Transplantation of human mesenchymal stem cells in a non-autogenous setting for bone regeneration in a rabbit critical-size defect model

P Niemeyer, K Szalay, R Luginbühl, N P Südkamp, P Kasten
Acta Biomaterialia 2010, 6 (3): 900-8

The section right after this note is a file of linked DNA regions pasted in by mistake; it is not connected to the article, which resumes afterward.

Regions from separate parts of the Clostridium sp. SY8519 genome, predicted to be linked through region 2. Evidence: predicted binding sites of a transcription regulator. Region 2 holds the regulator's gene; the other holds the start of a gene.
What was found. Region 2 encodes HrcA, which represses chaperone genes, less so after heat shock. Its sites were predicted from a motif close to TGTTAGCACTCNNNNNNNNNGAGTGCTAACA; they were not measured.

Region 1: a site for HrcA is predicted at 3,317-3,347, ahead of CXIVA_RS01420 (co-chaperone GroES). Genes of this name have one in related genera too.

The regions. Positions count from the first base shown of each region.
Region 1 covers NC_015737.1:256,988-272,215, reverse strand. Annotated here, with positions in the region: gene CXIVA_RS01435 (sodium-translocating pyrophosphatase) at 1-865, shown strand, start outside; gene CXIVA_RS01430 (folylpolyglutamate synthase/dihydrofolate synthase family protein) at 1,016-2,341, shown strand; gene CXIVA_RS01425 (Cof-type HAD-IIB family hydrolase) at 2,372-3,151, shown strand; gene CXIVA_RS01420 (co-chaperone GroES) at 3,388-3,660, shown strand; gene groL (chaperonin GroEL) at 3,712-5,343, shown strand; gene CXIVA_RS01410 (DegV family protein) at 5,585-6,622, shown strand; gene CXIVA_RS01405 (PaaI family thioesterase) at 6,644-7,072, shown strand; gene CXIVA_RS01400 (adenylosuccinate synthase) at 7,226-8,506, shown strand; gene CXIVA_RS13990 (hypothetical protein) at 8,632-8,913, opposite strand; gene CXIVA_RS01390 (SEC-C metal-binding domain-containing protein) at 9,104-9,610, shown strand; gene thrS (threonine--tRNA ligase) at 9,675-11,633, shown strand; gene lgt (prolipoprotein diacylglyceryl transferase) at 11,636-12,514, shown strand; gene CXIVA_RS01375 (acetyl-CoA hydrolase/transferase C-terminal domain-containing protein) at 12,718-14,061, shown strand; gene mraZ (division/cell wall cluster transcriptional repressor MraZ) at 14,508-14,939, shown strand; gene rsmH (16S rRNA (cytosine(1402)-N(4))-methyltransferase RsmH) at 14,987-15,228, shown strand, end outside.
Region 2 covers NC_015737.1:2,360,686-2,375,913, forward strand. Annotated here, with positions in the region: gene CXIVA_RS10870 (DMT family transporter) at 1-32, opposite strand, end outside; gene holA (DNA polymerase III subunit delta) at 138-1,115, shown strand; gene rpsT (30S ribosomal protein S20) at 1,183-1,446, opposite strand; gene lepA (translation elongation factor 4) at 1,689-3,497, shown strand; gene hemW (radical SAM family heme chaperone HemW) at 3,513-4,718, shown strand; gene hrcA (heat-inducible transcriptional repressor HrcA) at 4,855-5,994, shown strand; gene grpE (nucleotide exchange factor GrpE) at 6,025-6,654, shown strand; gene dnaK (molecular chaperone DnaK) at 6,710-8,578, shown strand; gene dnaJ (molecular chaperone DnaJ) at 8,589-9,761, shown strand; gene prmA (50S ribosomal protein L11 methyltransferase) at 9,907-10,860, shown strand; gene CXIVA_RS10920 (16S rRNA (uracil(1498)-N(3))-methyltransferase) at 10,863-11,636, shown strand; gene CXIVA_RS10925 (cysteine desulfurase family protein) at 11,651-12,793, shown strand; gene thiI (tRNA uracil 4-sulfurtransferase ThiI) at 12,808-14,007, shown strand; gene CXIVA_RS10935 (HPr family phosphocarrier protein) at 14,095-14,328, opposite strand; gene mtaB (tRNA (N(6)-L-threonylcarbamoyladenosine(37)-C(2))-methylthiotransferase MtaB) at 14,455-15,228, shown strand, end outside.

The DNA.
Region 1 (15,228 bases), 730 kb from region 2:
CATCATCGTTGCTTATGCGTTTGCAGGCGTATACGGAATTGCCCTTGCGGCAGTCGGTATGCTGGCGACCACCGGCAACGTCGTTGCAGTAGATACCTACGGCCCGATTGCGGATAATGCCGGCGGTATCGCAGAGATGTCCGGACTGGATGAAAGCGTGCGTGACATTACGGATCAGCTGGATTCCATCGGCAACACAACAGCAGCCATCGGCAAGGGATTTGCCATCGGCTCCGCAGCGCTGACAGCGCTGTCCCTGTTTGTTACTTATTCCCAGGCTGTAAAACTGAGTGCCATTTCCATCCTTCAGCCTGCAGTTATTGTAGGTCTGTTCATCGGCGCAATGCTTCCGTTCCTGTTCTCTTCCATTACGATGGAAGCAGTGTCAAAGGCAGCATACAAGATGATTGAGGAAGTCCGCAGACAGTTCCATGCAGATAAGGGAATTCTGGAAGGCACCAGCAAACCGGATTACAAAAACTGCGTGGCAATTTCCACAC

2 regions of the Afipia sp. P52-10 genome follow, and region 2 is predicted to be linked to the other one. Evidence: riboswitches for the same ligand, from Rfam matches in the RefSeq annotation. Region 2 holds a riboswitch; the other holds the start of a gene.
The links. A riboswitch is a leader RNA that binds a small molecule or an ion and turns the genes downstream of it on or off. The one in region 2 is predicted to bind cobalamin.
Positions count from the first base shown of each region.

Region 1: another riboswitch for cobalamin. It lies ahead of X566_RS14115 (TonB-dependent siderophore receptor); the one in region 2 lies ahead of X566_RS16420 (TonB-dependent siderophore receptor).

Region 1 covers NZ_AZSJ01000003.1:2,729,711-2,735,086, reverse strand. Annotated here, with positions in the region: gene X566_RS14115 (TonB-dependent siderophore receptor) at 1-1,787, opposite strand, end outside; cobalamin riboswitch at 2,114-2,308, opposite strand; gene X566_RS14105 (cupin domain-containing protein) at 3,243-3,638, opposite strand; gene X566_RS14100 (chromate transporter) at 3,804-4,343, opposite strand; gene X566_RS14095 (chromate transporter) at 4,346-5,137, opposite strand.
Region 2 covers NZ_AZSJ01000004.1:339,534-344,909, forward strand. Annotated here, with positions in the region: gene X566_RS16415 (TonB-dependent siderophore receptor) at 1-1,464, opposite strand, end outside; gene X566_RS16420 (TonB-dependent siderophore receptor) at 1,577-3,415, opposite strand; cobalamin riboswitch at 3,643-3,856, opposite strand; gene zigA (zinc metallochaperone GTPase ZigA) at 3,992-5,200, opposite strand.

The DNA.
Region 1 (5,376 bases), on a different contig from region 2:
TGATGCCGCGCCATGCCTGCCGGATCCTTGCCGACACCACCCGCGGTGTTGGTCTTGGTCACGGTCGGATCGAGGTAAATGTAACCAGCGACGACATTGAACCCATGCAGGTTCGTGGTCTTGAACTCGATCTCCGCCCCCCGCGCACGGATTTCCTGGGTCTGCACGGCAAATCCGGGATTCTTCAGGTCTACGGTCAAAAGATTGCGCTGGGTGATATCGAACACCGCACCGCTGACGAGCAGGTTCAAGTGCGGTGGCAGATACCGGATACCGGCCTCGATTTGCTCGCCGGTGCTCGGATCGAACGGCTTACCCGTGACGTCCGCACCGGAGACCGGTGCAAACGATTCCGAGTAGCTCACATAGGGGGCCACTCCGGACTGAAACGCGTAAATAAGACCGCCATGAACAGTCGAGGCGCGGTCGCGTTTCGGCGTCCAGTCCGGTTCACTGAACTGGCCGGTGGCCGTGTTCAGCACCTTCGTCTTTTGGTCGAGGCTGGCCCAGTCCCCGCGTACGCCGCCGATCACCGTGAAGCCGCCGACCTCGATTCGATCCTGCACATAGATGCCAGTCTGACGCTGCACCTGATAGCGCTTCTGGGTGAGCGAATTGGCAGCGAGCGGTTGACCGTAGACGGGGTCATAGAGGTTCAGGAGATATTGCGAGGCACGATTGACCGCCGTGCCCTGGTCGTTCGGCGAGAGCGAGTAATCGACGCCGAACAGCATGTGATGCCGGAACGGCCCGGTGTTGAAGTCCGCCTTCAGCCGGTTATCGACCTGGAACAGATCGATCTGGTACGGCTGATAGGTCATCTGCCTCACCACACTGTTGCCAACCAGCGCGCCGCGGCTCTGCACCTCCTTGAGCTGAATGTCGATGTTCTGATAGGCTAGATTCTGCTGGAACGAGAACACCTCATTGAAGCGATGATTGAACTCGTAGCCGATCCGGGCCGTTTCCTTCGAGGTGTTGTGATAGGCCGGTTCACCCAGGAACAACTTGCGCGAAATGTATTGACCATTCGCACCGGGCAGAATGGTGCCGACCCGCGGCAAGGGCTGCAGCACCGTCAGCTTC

Human mesenchymal stem cells (hMSC) represent an attractive cell population for tissue engineering purposes. Furthermore, hMSC are described as immune privileged, and non-autogenous application seems possible. The current study examines the regeneration potential of hMSC after xenogenic transplantation compared with autogenous rabbit MSC in a critical-size bone defect. After isolation, hMSC and rabbit MSC were seeded on calcium-deficient hydroxyapatite (CDHA) and transplanted into a radial critical-size defect of New Zealand white rabbits. Defects were filled with a CDHA scaffold seeded with autogenous rabbit MSC, CDHA seeded with xenogenic hMSC or unseeded CDHA. An empty defect served as control group. Animals were sacrificed after 3 months. Evaluation was performed using radiography, micro-computed tomography (micro-CT) and histology. In addition, a non-destructive four-point-bending test was performed in order to evaluate biomechanical stiffness. While autogenous MSC seeded on CDHA led to increased healing of critical-size bone defects from radiological (micro-CT; p = 0.009) and histological (p = 0.048) perspectives compared with unloaded CDHA, it was not possible to demonstrate analogous effects for the xenogenic transplantation of hMSC. The xenogenic treatment group displayed inferior results in all parameters compared with the autogenous MSC treatment group (histology p = 0.041; micro-CT p = 0.006; biomechanical testing p = 0.017). Nevertheless, no local or systemic inflammatory response resulting from xenogenic transplantation was observed. While previous papers suggest the use of non-autogenous hMSC cells for tissue engineering purposes, the present results show inferior clinical results from transplantation of hMSC in a xenogenic setting compared with autogenous MSC.

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